How does foreclosure sales work. I see one that is $25,152 at Saint Michael Ct, San Ramon (4br, 2ba, 2067 sqft). How does one start one start?

Asked by Interested Sr Homebuyer, San Ramon, CA Wed Dec 2, 2009

bidding/purchasing this foreclosure? Thanks!

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Erica Starkey, Agent, Danville, CA
Mon Jan 4, 2010
Foreclosures can be a bit tricky so my best advice is to work with an agent who is experience in working with them. Feel free to take a look at my blog article on the foreclosure process. It will give you an idea of how they work and how to approach them.… I would be happy to speak with you further about the process and how to get a deal on one. You can also go to our site and search for foreclosures in San Ramon at

Erica Jones Starkey
Broker, Co-Founder
DRE# 01503540
JSCA Real Estate Group
Providing Superior Solutions for Your Individual Real Estate Needs
office: 925.989.1613
fax: 925.905.2417
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Bob Georgiou, Agent, Danville, CA
Thu Dec 3, 2009
I would additionally add this is a gimmick, which I personally dispise. I would ask the "Agent" if there is a reserve and what that price is. (They won't say but you should ask). ALso ask if its a foreclosure or a private sale. If there is a reserve and it's a private sale don't walk, RUN away. The chances of getting the home at a "fair" price is very low.

An auction reserve is an undisclosed amount the seller is willing to let the home go for. If the bid price does not reach the reserve, the seller is not obliged to accept the highest offer. (like on EBAY)

Here is an anecdote at an undisclosed location in Walnut Creek.

There is a for sale by owner property (FSBO) and the sellers name, will be hypothetically "DONALD TRUMP."

We'll MR. Trump in his wisdom a few years back listed his home for sale with an agent willing to take his home at 1.3 million. The comps at that time were 1.25 mil for well appointed and updated homes in this area but overpriced enough that there were no offers. He fired his agent (not me by the way, I had an intereted buyer-another story, for another day maybe). So he went FSBO lowering the price to 1.25 mil for a while then lined up an auction company. Starting price $599k with a reserve of course. Auction comes best offer 900's. No sale More FSBO time lower the price, lower the price then October hit. Market collapse. He held his ground at 1 million slightly over the last auction price. About a month ago he hit the auction again starting at about $200k and is now in contract as a short sale. County records show the home encumbered in the low 800's which is about the fair market value of the home today.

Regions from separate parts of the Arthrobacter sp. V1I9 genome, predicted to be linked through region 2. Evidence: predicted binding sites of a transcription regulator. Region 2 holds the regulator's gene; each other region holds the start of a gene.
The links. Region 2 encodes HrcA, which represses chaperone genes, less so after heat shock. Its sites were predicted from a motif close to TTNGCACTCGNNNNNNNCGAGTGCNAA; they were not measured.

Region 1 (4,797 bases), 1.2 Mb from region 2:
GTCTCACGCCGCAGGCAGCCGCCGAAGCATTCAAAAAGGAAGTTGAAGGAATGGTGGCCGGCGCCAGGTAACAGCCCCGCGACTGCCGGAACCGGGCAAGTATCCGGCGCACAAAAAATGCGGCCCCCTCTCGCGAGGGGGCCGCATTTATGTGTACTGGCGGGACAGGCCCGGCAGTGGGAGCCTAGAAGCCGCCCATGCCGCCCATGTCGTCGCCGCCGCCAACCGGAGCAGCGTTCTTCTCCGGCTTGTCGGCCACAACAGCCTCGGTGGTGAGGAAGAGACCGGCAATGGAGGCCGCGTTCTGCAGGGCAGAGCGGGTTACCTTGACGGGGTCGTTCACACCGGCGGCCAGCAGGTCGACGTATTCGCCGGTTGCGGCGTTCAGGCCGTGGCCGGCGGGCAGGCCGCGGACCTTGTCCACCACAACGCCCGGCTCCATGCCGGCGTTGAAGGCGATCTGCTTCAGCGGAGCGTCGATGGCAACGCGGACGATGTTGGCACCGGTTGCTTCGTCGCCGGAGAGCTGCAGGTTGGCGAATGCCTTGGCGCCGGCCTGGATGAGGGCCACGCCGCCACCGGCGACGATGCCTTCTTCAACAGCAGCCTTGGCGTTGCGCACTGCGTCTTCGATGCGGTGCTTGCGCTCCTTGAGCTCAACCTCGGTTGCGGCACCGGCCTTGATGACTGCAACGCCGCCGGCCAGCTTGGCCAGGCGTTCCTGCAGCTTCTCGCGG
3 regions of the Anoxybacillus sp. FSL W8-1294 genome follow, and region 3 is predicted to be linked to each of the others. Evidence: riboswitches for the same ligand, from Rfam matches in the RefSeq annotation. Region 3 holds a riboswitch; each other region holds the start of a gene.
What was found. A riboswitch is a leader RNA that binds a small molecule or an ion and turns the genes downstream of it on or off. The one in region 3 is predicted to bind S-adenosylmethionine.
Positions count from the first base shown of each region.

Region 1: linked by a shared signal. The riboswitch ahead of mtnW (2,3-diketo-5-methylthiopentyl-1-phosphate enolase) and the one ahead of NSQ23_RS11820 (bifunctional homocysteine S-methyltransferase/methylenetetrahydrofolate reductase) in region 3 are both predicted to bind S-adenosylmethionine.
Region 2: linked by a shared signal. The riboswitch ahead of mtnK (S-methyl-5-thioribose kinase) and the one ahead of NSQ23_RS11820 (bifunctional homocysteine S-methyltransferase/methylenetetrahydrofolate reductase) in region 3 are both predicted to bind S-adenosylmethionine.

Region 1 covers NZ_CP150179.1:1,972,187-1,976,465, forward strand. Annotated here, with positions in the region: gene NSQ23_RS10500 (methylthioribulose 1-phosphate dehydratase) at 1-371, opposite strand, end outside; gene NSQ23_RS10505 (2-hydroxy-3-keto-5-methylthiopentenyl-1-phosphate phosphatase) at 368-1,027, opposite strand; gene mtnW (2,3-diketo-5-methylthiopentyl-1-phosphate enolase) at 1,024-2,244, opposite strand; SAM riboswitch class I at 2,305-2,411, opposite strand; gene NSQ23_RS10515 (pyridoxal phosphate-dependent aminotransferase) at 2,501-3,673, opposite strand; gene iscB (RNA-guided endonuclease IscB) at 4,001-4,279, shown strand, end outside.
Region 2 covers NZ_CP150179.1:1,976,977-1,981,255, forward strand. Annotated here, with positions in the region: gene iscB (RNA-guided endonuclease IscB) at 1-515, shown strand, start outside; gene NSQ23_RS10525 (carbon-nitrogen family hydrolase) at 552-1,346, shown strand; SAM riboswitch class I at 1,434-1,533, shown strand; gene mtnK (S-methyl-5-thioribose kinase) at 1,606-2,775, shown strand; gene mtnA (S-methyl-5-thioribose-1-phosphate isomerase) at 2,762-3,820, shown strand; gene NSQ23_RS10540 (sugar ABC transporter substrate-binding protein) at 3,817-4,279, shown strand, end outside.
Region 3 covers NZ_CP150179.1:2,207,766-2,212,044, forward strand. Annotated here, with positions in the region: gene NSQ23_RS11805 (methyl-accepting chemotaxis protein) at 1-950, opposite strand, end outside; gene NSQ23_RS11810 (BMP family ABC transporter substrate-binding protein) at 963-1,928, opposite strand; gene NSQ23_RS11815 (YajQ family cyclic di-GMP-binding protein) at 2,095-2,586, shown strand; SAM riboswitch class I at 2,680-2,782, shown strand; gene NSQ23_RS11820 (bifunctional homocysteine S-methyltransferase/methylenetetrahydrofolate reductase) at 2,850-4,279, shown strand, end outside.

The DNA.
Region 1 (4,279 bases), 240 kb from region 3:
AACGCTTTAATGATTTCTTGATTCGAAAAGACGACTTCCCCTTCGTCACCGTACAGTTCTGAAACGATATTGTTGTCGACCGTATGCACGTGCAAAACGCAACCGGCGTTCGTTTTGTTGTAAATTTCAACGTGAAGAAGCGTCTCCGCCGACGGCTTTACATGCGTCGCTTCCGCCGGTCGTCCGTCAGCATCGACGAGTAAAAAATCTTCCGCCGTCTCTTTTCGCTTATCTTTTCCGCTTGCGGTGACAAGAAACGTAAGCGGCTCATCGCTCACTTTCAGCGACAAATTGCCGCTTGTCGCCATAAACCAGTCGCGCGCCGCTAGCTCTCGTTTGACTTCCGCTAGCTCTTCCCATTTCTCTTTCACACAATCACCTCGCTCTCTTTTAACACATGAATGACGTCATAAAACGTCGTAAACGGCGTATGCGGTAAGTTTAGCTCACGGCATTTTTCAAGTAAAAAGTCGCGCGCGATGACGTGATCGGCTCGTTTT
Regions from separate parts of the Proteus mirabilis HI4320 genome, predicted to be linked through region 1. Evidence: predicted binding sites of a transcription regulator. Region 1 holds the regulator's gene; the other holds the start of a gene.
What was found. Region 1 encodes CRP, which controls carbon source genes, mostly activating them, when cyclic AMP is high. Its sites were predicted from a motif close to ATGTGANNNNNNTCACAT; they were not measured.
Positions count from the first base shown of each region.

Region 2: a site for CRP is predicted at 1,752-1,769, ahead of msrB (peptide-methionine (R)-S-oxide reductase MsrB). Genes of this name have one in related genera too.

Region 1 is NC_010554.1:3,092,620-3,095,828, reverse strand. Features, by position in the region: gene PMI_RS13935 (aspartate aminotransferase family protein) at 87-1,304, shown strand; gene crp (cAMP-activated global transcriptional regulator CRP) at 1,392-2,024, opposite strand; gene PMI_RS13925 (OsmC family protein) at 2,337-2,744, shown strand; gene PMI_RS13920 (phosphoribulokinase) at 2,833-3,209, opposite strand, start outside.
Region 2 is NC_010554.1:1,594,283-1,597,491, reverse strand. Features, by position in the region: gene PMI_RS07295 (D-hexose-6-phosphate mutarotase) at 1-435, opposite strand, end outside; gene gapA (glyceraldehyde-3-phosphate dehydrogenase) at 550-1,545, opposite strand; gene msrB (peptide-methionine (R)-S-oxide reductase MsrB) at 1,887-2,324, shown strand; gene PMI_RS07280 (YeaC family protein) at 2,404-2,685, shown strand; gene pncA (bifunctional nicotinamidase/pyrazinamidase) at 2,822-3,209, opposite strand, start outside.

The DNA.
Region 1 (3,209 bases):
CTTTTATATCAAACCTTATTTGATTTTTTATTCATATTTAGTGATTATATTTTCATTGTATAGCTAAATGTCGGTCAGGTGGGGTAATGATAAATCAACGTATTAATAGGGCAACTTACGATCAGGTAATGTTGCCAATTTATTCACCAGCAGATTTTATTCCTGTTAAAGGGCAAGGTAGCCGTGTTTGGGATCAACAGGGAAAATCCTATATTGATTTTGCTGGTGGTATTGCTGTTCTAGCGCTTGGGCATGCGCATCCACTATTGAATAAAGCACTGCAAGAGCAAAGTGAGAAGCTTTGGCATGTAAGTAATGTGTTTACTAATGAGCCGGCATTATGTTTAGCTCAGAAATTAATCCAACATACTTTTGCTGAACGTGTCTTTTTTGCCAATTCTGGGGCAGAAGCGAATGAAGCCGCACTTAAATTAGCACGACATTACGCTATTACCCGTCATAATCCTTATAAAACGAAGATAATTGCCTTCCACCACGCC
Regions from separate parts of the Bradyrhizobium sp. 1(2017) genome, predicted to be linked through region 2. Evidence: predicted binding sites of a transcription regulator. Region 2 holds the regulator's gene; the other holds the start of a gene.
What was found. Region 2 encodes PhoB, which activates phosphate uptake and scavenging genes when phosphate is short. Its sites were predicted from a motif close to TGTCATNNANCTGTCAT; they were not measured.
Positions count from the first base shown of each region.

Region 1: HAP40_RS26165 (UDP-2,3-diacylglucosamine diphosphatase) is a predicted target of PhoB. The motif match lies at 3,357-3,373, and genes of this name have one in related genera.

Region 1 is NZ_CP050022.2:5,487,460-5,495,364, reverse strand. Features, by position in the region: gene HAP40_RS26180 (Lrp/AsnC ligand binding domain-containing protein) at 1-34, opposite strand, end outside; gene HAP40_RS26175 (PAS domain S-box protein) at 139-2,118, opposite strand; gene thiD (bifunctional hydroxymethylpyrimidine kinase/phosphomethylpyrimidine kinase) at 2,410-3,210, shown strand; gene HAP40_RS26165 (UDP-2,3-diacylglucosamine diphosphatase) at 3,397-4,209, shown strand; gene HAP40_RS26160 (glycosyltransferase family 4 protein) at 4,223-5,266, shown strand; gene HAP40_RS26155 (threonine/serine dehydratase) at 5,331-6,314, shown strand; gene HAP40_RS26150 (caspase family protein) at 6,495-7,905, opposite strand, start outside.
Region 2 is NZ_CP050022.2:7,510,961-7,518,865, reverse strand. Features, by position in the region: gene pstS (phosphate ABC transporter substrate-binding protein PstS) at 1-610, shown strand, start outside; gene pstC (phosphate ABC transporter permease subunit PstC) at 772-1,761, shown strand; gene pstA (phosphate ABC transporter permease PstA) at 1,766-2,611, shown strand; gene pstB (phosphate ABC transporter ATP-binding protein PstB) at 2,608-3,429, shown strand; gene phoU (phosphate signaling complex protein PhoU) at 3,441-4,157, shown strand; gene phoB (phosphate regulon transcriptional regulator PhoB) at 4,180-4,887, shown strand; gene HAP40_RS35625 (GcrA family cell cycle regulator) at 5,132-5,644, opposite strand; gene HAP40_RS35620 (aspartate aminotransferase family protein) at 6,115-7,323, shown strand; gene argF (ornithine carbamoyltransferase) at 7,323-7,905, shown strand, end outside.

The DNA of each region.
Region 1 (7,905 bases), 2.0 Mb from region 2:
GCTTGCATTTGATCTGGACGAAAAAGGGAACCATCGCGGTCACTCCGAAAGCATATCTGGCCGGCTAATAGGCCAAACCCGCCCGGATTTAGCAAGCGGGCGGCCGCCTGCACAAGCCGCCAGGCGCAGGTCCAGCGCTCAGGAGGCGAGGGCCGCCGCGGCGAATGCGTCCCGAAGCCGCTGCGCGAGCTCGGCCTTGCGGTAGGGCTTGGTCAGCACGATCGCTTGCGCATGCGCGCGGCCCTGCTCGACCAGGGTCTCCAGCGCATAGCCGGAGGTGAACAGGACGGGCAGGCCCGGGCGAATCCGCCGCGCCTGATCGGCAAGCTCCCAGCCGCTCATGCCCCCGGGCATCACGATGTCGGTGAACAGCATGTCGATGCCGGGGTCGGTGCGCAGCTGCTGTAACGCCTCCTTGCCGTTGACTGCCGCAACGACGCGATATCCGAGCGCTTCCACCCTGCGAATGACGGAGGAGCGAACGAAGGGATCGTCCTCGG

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Dave Sutton, Agent, Portland, OR
Wed Dec 2, 2009
The reason you occasionally see homes that appear to be for sale for ridiculously low prices is that it is not a listing, but a solicitation by RealtyTrac to sign up for their service ($49.95?) to get what any realtor can give you for free. Best explained by my friend and felllow Windermere agent Carl Medford on his blog:…

Let me try to "set the stage" for the answer to your question.

Foreclosure is the "end" of a process that begins when a homeowner falls behind on his mortgage payments. Usually when the homeowner is three months behind, the lender issues a "Notice of Default" which formally tells the homeowner that they are in violation of the terms of the mortgage contract and unless it is brought current the lender has the right to foreclose. (Hold on, we're getting to the answer you want)